The Dube Tested! Anything But Square


Testing And Observations

While The Dubes didn’t make as much sense to me as acoustic instruments, they really did shine when “electrified,” and sounded better in a P.A. than a single-tube guitar amp, and best when recorded directly into a digital recorder and treated with EQ and some reverb. When shelving EQ was applied to notch out a few egregious frequencies, The Dubes really came alive. The 18" had extended bass resonance, and the 15" and 9" made good complements to complete a bass, tenor, and soprano trio.

The internal microphone seems to be very capable of bringing-out tonal variety, and the Dube can exhibit qualities of the cajon, conga, wood bongos, udu, and a metallic sound (that reminds me of a tuned paint can or spaghetti pot) all at once. Slaps, edge tones, fingers, and palm and scraping sounds are easy and fun to make, but again are much better represented electrically rather than acoustically.

While models are available with the choice of Shure PG52 microphones (Pro), or another microphone option (Standard), I could not discern what the Standard model microphone is, or if the Dubes sent to me included the Shure microphones or not. According to the company, the Standard Dube mike is more for educational purposes as children and beginners don’t really need to hear the specifics of the sound, just volume. Whereas in The Pro Dube the mike is for the more advanced ear, and for those who need to hear bass, treble, etc. What I do know is that they sounded good to my ear. It should also be noted that the company is planning some upgrades, and a reduction in the price, so look for those in the next few months.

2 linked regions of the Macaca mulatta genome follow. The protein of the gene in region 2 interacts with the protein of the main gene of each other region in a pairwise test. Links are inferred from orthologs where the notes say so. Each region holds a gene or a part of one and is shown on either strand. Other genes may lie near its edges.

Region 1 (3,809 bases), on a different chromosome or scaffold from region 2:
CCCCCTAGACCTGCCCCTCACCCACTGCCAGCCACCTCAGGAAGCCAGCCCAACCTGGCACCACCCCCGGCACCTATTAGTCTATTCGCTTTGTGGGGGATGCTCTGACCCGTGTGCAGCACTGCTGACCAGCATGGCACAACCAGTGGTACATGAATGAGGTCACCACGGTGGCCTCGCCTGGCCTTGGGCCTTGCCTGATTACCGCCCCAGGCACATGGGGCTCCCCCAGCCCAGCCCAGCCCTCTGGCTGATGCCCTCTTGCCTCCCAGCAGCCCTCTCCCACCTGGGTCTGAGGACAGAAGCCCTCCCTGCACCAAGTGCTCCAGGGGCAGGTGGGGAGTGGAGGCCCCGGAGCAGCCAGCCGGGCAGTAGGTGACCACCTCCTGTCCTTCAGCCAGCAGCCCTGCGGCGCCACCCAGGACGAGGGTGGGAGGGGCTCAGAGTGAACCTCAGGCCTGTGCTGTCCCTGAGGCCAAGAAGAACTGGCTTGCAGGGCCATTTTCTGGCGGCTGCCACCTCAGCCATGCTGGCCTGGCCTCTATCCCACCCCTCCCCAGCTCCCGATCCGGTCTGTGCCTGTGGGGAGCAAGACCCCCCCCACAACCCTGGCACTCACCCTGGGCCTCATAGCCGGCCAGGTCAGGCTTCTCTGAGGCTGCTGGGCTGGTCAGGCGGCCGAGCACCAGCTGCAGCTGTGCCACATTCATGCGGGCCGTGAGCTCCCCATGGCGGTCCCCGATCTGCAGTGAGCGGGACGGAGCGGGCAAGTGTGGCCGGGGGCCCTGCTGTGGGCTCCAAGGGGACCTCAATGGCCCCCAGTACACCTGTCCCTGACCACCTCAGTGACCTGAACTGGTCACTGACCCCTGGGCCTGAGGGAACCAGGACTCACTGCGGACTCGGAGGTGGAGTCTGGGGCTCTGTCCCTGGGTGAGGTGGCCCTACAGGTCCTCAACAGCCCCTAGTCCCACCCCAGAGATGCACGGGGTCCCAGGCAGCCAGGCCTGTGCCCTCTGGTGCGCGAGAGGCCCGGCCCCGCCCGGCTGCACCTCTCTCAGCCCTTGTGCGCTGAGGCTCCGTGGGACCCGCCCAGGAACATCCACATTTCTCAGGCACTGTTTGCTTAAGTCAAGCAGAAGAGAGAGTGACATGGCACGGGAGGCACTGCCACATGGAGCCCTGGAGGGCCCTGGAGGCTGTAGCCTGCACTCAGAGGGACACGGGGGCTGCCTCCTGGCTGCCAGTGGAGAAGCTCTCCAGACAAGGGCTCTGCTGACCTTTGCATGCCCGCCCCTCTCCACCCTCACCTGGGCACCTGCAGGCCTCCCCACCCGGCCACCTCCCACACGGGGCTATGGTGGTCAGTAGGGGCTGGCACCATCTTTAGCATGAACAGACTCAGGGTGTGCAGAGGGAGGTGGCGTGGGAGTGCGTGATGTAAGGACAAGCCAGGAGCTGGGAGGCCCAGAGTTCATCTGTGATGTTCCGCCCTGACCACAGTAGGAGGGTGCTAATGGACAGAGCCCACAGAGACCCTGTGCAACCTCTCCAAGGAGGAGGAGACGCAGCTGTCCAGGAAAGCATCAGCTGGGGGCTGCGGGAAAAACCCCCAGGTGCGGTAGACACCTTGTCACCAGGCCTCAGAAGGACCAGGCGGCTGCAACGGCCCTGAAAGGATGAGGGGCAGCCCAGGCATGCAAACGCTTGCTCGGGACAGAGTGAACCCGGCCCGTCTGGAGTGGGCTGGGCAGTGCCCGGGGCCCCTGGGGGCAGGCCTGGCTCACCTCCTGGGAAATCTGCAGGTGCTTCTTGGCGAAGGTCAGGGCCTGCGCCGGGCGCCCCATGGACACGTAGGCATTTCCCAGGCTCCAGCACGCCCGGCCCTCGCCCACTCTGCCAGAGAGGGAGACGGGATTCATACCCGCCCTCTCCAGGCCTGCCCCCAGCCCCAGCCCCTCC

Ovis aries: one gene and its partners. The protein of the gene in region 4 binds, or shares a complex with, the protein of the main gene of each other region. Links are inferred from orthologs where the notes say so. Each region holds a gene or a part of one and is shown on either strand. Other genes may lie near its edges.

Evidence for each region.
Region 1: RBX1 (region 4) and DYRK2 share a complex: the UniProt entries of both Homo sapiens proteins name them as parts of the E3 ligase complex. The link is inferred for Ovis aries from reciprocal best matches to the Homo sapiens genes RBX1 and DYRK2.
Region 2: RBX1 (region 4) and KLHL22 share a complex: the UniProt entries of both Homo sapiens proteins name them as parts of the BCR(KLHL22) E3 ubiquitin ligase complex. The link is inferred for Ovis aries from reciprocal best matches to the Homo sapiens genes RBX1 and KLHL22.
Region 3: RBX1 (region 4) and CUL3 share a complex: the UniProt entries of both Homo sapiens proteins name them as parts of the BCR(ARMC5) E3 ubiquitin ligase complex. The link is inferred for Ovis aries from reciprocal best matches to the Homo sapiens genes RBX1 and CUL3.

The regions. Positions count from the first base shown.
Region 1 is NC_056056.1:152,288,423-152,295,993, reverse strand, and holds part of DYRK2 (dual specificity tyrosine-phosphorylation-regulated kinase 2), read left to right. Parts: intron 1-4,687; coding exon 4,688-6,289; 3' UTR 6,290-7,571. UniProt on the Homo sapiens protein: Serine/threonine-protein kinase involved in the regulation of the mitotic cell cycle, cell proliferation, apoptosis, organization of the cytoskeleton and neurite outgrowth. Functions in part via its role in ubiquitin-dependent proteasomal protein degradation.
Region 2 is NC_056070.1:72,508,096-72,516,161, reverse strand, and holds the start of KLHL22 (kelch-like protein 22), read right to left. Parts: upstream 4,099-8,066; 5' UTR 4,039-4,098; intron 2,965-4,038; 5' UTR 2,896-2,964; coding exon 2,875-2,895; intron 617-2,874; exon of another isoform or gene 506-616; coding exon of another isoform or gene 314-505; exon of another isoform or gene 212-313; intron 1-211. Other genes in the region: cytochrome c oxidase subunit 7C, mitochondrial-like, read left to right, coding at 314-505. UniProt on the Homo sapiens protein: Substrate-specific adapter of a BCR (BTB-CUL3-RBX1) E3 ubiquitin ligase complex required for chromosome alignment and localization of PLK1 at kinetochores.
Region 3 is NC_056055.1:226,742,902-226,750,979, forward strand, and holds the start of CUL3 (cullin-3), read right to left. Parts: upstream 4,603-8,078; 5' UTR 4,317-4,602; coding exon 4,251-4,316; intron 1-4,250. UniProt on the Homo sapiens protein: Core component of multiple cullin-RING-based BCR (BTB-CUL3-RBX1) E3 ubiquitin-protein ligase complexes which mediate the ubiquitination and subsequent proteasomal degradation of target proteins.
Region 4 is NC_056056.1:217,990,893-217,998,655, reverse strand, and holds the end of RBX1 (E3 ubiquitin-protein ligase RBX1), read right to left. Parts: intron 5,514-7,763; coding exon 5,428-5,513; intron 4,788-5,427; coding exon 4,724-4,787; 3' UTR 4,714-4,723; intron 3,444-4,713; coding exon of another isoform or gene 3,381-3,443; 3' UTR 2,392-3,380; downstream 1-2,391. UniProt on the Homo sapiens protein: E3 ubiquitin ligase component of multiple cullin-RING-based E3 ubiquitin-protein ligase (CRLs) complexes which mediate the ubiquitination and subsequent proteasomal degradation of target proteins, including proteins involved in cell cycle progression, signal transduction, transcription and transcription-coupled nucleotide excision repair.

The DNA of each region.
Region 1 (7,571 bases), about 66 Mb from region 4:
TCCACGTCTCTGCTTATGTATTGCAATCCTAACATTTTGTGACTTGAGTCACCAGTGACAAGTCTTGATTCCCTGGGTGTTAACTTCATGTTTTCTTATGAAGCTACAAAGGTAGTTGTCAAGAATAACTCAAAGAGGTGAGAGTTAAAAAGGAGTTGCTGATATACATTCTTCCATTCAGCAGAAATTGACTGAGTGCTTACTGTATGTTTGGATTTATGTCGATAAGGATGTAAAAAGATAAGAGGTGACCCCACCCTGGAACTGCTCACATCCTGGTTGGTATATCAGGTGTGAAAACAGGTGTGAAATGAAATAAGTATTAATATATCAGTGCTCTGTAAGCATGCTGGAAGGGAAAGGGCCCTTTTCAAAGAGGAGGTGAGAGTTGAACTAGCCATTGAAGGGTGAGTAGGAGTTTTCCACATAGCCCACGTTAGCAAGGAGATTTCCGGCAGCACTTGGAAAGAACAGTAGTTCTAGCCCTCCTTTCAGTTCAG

A great, innovative idea that looks cool and will be very eye-catching, but make sure that you plug it in. Also, some type of stand will not be an optional luxury for professional use; hopefully an official product is available by the time you read this or soon after, but if not you’ll need to experiment to find what works for you. It’s an awesome instrument on its own terms. The Dube is not a cajon, conga, or bongo, but it does have elements of each in its unique sound, and therefore could be just the thing to fill multiple spots in your percussive arsenal.


Model & List Price
9" (Standard/Pro) $255/$400
12" (Standard/Pro) $355 / $510
15" (Standard/Pro) $455/$605
18" (Standard/Pro) $530/$665
(Price quotes approximate, and subject to pounds sterling—to—dollar conversion rates)

Features: Various sizes; various/customizable finishes (White, Black, Natural, and design-your-own); rubber corner protectors; internal microphone; built-in recessed handle; carrying case with shoulder strap available separately.

Muso Entertainment

Page 2 of 2
Get the How To Tune Drums Minibook when you subscribe to our newsletter